# 2001 AMC 12 Problems/Problem 15

## Problem

An insect lives on the surface of a regular tetrahedron with edges of length 1. It wishes to travel on the surface of the tetrahedron from the midpoint of one edge to the midpoint of the opposite edge. What is the length of the shortest such trip? (Note: Two edges of a tetrahedron are opposite if they have no common endpoint.) $\text{(A) }\frac {1}{2} \sqrt {3} \qquad \text{(B) }1 \qquad \text{(C) }\sqrt {2} \qquad \text{(D) }\frac {3}{2} \qquad \text{(E) }2$

## Solution

Given any path on the surface, we can unfold the surface into a plane to get a path of the same length in the plane. Consider the net of a tetrahedron in the picture below. A pair of opposite points is marked by dots. It is obvious that in the plane the shortest path is just a segment that connects these two points. Its length is the same as the length of the tetrahedron's edge, i.e. $\boxed{1}$. $[asy] unitsize(2cm); defaultpen(0.8); pair A=(0,0), B=(1,0), C=rotate(60)*B, D1=B+C-A, D2=A+C-B, D3=A+B-C; draw(A--B--C--cycle); draw(D1--B--C--cycle); draw(D2--A--C--cycle); draw(D3--B--A--cycle); dot( A+0.5*(C-A) ); dot( B+0.5*(C-A) ); draw( ( A+0.5*(C-A) ) -- ( B+0.5*(C-A) ), dashed ); [/asy]$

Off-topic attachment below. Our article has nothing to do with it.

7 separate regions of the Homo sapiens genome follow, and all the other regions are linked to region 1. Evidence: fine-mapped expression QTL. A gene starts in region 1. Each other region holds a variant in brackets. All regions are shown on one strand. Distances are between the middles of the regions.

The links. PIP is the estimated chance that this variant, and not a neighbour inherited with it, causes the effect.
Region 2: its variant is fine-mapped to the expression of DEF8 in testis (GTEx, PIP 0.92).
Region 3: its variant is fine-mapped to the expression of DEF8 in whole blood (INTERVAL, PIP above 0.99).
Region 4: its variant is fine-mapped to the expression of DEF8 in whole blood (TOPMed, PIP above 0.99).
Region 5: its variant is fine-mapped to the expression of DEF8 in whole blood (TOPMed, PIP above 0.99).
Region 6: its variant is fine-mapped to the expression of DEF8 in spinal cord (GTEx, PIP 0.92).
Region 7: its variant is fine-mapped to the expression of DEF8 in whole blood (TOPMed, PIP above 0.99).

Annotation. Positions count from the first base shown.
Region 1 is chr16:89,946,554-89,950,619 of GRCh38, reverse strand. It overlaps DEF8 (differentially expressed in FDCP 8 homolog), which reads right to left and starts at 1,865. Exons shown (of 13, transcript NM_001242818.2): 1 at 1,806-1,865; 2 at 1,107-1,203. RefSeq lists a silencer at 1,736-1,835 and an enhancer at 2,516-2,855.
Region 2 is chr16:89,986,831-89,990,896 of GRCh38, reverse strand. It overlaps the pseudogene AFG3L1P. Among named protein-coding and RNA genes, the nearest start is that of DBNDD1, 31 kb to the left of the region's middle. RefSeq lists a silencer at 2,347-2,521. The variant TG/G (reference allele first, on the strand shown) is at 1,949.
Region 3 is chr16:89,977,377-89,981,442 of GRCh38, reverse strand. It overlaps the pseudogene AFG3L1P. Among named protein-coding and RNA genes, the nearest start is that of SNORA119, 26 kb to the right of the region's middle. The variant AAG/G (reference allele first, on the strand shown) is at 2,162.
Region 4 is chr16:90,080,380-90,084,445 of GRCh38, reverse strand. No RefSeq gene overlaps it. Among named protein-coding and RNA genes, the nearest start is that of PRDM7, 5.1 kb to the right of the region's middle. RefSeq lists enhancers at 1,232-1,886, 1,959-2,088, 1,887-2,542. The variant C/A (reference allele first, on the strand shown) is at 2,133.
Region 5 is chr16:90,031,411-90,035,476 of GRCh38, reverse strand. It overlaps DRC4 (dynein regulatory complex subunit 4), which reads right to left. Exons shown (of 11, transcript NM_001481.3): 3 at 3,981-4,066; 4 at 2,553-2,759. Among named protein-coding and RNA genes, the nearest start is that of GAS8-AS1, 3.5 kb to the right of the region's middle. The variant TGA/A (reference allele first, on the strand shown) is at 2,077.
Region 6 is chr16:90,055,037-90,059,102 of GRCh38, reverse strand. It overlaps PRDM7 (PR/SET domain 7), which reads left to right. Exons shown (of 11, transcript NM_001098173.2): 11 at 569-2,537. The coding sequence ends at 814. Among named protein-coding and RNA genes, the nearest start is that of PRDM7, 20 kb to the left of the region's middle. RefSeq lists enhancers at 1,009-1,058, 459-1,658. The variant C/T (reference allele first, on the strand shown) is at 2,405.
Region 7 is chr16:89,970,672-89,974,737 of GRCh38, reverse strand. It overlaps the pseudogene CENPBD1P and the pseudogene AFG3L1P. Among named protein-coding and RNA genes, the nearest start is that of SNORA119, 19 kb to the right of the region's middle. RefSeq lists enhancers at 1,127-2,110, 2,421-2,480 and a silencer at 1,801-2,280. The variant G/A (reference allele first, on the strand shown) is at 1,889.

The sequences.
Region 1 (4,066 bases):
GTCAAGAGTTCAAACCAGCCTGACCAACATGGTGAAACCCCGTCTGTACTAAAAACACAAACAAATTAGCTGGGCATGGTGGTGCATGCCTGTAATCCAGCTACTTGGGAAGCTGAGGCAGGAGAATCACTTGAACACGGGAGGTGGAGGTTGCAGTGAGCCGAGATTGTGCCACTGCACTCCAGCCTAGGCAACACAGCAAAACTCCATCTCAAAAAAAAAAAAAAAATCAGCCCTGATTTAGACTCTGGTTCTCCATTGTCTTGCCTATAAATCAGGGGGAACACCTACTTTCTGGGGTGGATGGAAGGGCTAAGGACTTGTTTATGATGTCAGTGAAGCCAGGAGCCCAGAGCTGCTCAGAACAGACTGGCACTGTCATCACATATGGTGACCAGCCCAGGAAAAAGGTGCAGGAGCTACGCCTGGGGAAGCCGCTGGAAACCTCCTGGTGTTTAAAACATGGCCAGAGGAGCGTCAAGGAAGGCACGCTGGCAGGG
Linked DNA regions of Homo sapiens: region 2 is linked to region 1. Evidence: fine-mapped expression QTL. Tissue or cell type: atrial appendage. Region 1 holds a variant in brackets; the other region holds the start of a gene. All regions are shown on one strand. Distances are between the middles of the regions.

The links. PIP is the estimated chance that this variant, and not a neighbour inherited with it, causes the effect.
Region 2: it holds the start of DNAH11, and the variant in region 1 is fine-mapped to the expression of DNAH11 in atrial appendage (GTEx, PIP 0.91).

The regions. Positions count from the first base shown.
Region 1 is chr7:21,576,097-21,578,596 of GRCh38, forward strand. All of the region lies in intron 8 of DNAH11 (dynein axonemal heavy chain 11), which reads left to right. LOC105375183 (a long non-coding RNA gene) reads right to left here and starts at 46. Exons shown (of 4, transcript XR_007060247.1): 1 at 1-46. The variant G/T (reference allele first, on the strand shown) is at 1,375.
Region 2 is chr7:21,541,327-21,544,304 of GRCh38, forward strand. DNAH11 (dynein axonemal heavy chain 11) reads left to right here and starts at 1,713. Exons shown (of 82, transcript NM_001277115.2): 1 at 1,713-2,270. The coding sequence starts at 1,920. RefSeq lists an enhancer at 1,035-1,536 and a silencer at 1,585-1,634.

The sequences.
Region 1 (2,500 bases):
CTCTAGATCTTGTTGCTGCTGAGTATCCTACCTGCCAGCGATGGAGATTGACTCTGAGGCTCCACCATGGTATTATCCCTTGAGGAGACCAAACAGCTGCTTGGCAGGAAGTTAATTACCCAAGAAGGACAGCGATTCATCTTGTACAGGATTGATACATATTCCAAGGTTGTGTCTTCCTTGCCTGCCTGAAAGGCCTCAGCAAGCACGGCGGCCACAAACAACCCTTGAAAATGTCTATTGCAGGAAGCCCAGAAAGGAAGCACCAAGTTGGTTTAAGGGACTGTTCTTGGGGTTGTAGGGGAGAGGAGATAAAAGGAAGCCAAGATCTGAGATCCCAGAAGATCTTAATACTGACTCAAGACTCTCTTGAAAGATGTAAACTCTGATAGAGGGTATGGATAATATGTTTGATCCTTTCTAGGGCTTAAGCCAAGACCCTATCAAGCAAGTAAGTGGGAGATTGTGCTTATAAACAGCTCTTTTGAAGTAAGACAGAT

## Video Solution

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